Hidden discoveries: Extinct animals & creole-pidgin ethnozoology (Part 5)

oak

Bois fort (image credit: Wikipedia)

Here’s one last example. It’s more circumstantial……but I think it too points us to a “new old” Jargon word. Page 21 narrates,

“We rested a day at ‘Boisfort prairie,’ so called by a Canadian settler, the name being a French translation of the Indian name of the oak, which first appears here in going eastward.”

For the prominence of Garry oaks in that local landscape, note the nearby place name Oakville on the (Upper) Chehalis Indian Reservation, and Oak Point on the nearest (75 miles distant!) bank of the Columbia.

The thing is, in the local languages near Boistfort [sic], Washington — Upper Chehalis and Lower Cowlitz, both Salish — ‘oak’ is not bois fort (‘strong wood/tree’).

In those languages, the tree has a name based on a root kʷís-, whose meaning isn’t known.

And in Chinookan, I’m finding forms resembling Shoalwater-Clatsop i-Gábnaš, again a word that we don’t know how to relate to any concept of ‘strong’.

What I’m saying is that none of the nearby languages have a word with any obvious meaning like ‘strong wood’.

Now, we do know from sources such as McDermott’s 1941 “Mississippi Valley French” lexicon that North American French in general used an expression bois fort. 

But there, it meant generally ‘the deep forest; heavy timber’.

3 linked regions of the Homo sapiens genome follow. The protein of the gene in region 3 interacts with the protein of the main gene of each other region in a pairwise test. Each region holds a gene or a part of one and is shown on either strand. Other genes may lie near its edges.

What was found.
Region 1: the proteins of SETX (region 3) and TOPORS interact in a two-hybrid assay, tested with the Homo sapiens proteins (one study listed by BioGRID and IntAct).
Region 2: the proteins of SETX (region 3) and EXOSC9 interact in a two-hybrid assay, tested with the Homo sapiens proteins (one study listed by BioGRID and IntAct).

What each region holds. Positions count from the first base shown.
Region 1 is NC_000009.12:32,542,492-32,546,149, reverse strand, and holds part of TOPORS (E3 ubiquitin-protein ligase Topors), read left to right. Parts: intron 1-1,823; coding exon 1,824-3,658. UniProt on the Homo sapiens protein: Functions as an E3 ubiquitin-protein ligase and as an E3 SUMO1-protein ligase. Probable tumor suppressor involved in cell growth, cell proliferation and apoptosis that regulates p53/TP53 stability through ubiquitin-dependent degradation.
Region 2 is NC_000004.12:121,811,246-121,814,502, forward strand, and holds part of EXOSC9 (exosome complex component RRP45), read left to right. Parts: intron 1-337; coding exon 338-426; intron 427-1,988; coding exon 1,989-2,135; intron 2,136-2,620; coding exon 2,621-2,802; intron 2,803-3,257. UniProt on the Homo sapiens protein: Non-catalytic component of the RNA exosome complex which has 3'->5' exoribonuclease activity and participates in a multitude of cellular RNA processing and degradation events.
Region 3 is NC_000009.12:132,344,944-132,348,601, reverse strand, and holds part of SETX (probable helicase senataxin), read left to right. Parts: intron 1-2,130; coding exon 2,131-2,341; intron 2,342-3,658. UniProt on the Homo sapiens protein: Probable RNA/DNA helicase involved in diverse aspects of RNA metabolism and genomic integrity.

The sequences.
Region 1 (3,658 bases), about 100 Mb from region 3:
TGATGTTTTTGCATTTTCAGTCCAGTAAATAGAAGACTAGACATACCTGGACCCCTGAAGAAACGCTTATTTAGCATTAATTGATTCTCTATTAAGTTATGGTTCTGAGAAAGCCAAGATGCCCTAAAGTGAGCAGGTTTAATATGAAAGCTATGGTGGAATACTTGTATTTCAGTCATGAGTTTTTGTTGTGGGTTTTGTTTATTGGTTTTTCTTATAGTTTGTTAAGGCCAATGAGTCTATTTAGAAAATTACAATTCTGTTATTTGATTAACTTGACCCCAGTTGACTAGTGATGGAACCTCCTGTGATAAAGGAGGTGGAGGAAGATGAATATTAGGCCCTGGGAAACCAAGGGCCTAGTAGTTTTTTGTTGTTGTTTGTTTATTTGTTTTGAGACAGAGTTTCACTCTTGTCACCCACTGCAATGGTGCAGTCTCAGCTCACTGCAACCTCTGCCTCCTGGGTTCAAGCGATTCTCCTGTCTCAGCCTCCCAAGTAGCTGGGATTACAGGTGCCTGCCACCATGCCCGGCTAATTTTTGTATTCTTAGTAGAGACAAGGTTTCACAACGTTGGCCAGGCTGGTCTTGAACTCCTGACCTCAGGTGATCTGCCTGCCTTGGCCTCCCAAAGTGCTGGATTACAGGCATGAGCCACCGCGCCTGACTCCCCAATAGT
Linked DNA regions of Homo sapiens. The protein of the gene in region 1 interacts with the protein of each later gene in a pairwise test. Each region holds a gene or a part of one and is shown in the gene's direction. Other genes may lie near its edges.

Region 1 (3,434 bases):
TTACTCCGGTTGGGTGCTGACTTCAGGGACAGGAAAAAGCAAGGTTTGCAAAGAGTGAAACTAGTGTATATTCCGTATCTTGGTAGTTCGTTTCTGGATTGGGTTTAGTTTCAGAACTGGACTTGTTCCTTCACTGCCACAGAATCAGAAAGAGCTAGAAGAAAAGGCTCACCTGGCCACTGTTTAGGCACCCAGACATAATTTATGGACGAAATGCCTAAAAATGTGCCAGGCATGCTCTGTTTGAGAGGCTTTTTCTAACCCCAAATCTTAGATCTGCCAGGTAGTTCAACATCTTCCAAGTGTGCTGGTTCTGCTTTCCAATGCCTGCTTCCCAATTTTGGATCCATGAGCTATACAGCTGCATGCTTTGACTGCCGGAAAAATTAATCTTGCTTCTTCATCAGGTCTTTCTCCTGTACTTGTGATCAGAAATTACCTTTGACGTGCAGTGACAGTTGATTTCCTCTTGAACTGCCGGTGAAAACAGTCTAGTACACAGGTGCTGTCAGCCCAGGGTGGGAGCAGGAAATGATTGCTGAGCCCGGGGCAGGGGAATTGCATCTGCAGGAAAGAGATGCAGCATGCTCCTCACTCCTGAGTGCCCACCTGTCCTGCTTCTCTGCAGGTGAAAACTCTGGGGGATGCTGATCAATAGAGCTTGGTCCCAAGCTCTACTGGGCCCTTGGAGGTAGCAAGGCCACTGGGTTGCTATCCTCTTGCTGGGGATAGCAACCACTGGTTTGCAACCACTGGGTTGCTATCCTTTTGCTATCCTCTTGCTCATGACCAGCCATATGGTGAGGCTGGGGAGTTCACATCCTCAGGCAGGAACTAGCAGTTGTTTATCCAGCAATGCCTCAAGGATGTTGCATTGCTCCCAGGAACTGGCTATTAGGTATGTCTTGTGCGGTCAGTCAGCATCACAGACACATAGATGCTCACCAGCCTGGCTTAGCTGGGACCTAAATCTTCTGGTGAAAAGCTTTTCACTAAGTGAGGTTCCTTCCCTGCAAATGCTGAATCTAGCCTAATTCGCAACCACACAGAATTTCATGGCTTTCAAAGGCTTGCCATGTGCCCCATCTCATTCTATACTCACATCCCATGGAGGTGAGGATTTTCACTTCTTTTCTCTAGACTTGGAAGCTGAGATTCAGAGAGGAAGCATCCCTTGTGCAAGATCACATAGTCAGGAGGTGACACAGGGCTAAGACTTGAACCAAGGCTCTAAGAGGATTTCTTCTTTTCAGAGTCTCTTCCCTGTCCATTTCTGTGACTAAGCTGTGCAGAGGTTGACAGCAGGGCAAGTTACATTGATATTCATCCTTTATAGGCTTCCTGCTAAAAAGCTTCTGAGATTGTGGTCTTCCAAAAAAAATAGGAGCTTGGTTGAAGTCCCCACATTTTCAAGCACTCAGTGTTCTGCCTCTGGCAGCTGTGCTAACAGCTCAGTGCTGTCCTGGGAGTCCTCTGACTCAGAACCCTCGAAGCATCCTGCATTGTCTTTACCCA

So, as a French name for the species ‘oak’, this bois fort would be a new finding.

Let’s keep thinking this through.

The “Reports of Explorations” that I’ve been looking at in this mini-series maintain that local Indigenous people called oaks strong trees.

I infer, then, that the language they were using is Chinuk Wawa.

The local bois fort is then a translation of some CW word for ‘oak’: either

  • (A) the already-known creolized CW word for ‘oak’ q’ə́l-q’əl-stík (literally ‘hard-Distributive.Reduplication-wood = ‘wood that’s hard all the way through’)
  • or (B) a lower Columbia-region Chinuk Wawa phrase skúkum-stík (literally ‘strong-wood’). That phrase is documented, as well as hinted at, in other sources about western Washington history, albeit with apparently a different referent: the Menziesia shrub. (See “Skookum-Wood“.)
  • …(C), that is, both (A) & (B)…

The pivotal detail is the question of whether local French fort could indeed mean the physical consistency ‘hard’.

I’m used to seeing ‘hard’ expressed as French dur, but ‘strong’ as fort. But I can easily imagine a settler understanding skukum as having both meanings, ultimately giving us “bois fort”.

It pays to revisit old sources that you’d thought contained very little relevance to Chinuk Wawa…

And it’s fascinating that we keep finding how strong the Canadian/Métis French influence was in the broad frontier-era lower Columbia River region.

Another example of that is the telling of “Petit Jean” myths in both K’alapuyan and Sahaptin languages…which will continue making appearances in this space.

What do you think?